2

I have this script which I run once a month, and I want to get the output sent to my email.

If I run it manually like so, then the standard output is sent to my email.

./monthly_mail.sh | mail -s "Mail purged" email@email.com

But when I added the following line to my crontab, I just get a blank email. Why isn't the stdoutput of the script piped to mail?

* * 2 * * /var/mail/monthly_mail.sh | /usr/bin/mail -s "Mail purged" email@example.com
  • When you run this from the command line (outside of cron) it works, right? – slm Nov 5 '13 at 9:34
2

Couple of things to try.

  1. Correct crontab incantation

    If you're putting this in the file, /etc/crontab you're required to specify what user to run the cron job as. So you're line should be like this:

    * * 2 * * root /var/mail/monthly_mail.sh | /usr/bin/mail -s "Mail purged" email@example.com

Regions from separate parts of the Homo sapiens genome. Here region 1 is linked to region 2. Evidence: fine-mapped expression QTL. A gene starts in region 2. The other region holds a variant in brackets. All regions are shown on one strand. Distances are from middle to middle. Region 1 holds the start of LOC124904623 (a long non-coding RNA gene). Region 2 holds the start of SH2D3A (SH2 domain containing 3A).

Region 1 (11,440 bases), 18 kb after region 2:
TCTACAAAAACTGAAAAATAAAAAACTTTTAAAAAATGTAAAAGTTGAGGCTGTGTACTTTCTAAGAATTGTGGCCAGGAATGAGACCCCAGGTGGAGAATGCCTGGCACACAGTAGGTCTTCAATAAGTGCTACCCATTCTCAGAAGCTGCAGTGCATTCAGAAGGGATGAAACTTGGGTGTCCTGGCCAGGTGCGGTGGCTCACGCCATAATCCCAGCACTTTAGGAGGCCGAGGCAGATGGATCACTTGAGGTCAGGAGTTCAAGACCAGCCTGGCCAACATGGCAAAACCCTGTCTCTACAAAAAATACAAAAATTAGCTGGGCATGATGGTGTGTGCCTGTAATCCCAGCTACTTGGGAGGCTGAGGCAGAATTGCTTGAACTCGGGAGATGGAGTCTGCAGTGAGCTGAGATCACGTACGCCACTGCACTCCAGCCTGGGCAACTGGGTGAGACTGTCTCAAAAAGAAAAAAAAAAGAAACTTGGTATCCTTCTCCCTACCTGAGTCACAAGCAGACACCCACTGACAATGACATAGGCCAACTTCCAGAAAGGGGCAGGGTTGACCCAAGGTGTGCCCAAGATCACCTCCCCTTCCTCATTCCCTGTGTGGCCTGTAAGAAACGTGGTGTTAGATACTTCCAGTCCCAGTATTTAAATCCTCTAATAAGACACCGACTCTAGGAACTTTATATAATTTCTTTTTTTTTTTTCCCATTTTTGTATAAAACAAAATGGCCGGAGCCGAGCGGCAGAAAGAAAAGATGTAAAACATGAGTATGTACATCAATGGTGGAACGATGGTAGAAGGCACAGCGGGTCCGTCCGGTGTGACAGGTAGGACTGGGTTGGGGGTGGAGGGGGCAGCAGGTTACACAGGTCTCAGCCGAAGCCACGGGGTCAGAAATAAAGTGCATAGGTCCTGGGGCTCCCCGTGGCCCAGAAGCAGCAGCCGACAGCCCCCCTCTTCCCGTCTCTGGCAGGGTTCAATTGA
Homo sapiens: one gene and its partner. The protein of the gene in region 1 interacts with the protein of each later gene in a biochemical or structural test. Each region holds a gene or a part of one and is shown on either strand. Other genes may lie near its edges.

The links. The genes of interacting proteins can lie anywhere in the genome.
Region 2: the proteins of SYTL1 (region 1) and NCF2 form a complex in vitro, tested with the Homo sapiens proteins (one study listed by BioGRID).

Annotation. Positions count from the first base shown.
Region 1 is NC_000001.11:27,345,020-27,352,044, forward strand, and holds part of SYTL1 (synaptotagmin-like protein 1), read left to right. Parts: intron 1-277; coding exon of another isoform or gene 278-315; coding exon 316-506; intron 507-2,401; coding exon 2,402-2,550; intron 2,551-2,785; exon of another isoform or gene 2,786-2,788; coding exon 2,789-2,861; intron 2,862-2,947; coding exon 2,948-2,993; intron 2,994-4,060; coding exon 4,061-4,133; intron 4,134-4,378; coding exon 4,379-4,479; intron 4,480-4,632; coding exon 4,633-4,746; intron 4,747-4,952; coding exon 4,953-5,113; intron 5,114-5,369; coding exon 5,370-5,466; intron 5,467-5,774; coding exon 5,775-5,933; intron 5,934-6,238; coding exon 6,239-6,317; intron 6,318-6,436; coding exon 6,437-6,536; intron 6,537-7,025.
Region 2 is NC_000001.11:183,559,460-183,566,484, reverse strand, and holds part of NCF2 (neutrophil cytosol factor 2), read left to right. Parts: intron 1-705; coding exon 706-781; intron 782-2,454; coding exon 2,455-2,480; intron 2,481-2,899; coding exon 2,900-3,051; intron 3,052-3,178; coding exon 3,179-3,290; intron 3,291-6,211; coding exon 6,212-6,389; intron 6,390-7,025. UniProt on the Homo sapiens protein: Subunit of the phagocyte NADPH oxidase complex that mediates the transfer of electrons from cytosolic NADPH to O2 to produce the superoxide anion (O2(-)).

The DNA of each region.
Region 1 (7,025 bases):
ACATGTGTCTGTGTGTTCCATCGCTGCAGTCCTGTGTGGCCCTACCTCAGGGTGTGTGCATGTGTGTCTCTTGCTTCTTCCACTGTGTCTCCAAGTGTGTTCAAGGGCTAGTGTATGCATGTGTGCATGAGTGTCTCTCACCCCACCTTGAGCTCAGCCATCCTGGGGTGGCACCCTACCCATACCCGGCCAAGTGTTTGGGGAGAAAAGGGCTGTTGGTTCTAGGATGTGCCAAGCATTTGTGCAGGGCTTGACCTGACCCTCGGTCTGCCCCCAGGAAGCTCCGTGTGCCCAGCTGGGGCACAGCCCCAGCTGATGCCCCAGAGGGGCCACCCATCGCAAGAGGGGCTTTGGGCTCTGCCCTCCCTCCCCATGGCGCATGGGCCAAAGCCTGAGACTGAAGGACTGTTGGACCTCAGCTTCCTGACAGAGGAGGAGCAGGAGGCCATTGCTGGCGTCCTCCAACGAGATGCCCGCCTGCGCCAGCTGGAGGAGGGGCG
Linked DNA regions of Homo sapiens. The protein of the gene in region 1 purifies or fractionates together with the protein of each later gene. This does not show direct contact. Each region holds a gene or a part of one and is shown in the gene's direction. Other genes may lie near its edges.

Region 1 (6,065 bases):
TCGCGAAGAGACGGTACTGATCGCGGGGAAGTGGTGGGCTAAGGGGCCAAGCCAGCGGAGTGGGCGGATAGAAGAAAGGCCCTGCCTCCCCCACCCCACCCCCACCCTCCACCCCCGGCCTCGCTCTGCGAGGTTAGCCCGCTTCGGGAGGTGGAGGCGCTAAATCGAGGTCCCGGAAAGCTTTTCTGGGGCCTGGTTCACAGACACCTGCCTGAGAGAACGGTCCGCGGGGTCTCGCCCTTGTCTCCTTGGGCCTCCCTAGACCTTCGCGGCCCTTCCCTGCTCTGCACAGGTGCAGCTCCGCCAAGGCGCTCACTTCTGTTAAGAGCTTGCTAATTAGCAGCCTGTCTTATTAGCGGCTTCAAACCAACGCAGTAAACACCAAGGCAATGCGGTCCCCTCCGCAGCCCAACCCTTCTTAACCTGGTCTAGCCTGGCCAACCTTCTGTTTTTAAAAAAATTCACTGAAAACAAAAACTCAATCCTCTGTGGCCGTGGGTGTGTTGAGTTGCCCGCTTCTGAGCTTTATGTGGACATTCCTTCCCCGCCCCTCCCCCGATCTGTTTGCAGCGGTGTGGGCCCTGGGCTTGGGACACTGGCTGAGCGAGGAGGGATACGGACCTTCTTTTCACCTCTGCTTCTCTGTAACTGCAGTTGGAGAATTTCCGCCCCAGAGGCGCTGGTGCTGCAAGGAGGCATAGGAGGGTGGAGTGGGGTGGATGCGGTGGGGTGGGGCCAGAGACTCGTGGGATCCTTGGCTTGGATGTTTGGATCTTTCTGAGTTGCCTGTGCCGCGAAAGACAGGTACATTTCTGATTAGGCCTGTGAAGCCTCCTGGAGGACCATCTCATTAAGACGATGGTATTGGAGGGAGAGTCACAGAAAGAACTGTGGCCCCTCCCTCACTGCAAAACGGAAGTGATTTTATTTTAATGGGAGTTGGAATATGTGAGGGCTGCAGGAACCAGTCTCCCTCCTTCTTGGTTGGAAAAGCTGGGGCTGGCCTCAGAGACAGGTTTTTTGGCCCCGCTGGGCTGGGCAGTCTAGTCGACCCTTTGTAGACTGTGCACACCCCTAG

Where root is the user that the command will run under. Change that as needed.

  2. Test mail outside of cron

    Make sure you can run the command as the user you intend to have running the cron from the file /etc/crontab, standalone from a shell first, before moving it into the crontab.

    $ /var/mail/monthly_mail.sh | /usr/bin/mail -s "Mail purged" email@example.com

  3. Check the output of MAILTO

    Cron typically has a default user that get's any output that is generated on the STDOUT or STDERR already. See if there are any error messages getting emailed to this user that might clue you into why your command isn't running. This email address is typically configured in cron like so:

    MAILTO=username@domain.com
    
-1

Another site suggested adding 2>&1 before the | as in:

* * 2 * * root /var/mail/monthly_mail.sh 2>&1 | /usr/bin/mail -s "Mail purged" email@example.com

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